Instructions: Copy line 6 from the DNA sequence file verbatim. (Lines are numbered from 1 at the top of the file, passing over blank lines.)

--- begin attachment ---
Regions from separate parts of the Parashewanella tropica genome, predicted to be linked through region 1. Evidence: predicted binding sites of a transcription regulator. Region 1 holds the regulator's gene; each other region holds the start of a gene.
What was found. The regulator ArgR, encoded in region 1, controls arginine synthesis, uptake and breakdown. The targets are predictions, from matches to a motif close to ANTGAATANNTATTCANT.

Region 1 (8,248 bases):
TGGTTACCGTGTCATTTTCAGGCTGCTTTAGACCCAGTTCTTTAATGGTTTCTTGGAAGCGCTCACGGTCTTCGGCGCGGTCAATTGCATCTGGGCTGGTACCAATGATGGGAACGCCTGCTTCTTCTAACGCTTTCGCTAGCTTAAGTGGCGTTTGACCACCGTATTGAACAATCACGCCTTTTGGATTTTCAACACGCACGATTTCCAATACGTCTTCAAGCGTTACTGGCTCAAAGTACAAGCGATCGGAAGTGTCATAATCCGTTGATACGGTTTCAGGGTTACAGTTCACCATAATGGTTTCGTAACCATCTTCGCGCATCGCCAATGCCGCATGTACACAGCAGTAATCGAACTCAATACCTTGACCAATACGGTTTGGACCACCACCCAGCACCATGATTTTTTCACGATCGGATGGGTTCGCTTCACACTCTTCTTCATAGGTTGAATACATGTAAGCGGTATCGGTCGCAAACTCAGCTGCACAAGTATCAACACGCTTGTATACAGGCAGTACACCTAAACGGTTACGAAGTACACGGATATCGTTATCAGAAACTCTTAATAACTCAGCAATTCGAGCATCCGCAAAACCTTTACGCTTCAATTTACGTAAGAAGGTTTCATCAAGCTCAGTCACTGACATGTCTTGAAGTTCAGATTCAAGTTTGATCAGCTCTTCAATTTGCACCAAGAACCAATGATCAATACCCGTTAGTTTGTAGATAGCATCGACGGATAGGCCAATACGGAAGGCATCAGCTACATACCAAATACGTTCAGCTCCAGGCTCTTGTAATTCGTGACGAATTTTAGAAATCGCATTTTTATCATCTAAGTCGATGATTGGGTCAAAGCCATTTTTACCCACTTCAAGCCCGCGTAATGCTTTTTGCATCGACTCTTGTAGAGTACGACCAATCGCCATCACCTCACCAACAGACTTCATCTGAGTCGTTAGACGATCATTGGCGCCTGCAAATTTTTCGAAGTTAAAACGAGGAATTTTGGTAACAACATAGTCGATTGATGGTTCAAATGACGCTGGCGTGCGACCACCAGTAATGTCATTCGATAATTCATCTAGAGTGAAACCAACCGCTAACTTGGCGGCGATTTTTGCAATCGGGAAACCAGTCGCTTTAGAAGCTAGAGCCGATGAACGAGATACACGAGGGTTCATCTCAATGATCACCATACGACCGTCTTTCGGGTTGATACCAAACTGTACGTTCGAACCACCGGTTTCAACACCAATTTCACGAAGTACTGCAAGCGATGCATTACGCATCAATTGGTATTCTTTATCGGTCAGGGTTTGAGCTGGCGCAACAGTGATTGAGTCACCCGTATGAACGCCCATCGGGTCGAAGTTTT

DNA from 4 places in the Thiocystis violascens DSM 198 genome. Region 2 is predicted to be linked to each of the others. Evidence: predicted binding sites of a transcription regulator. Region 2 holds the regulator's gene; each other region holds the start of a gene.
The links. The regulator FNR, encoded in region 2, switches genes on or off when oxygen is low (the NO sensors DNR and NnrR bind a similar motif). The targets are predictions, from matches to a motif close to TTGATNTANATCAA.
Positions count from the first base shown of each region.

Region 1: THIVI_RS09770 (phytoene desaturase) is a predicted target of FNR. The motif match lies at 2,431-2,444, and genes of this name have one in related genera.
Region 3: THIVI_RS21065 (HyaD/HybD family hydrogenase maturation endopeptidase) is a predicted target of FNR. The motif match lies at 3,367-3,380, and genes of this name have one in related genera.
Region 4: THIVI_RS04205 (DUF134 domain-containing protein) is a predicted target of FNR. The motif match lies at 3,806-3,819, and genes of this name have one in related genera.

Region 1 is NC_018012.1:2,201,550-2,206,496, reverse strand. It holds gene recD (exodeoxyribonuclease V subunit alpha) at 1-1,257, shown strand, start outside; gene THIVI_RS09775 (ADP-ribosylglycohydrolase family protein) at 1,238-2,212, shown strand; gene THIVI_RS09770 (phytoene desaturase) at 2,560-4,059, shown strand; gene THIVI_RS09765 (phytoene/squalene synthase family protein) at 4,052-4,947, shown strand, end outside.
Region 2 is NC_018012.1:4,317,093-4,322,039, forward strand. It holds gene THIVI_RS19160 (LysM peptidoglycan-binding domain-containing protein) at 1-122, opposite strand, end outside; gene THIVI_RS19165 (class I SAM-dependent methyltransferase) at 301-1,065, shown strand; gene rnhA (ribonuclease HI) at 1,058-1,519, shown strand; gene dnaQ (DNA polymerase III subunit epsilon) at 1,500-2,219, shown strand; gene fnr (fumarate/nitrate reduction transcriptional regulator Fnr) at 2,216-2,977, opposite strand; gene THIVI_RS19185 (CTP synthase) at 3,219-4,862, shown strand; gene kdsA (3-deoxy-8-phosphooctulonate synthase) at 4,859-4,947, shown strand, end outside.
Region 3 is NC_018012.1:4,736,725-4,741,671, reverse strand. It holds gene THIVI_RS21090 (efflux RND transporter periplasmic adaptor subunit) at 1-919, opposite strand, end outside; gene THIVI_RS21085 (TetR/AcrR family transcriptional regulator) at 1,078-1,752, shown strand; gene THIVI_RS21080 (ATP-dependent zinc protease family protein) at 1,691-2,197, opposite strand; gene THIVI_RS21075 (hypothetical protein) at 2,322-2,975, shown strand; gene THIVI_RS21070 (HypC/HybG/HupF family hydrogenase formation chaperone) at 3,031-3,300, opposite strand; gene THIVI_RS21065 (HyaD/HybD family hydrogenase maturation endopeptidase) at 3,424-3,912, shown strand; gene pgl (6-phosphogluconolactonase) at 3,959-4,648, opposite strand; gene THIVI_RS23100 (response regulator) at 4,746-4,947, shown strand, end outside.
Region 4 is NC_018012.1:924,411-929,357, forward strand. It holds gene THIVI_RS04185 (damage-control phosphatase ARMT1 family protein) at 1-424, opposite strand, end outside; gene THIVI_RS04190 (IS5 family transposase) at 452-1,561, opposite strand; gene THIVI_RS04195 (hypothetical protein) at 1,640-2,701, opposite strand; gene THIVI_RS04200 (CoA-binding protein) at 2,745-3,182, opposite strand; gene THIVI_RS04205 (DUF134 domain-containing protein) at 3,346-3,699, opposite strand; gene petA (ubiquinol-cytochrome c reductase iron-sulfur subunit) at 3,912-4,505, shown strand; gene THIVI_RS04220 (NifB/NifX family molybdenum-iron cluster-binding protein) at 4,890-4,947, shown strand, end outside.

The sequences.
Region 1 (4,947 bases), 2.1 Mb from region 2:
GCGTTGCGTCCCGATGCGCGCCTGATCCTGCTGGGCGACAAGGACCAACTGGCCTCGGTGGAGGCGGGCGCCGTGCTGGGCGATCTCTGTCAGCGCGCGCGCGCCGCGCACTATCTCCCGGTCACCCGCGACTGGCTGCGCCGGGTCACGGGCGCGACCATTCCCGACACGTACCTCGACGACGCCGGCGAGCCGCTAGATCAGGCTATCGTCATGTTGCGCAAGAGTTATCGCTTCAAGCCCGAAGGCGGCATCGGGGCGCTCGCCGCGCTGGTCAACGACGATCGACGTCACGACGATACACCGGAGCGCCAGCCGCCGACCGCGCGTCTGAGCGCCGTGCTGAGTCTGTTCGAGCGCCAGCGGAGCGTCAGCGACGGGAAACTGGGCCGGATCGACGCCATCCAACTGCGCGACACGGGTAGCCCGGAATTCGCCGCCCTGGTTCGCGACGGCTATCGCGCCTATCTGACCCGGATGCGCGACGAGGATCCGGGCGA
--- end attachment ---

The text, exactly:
The links. The regulator FNR, encoded in region 2, switches genes on or off when oxygen is low (the NO sensors DNR and NnrR bind a similar motif). The targets are predictions, from matches to a motif close to TTGATNTANATCAA.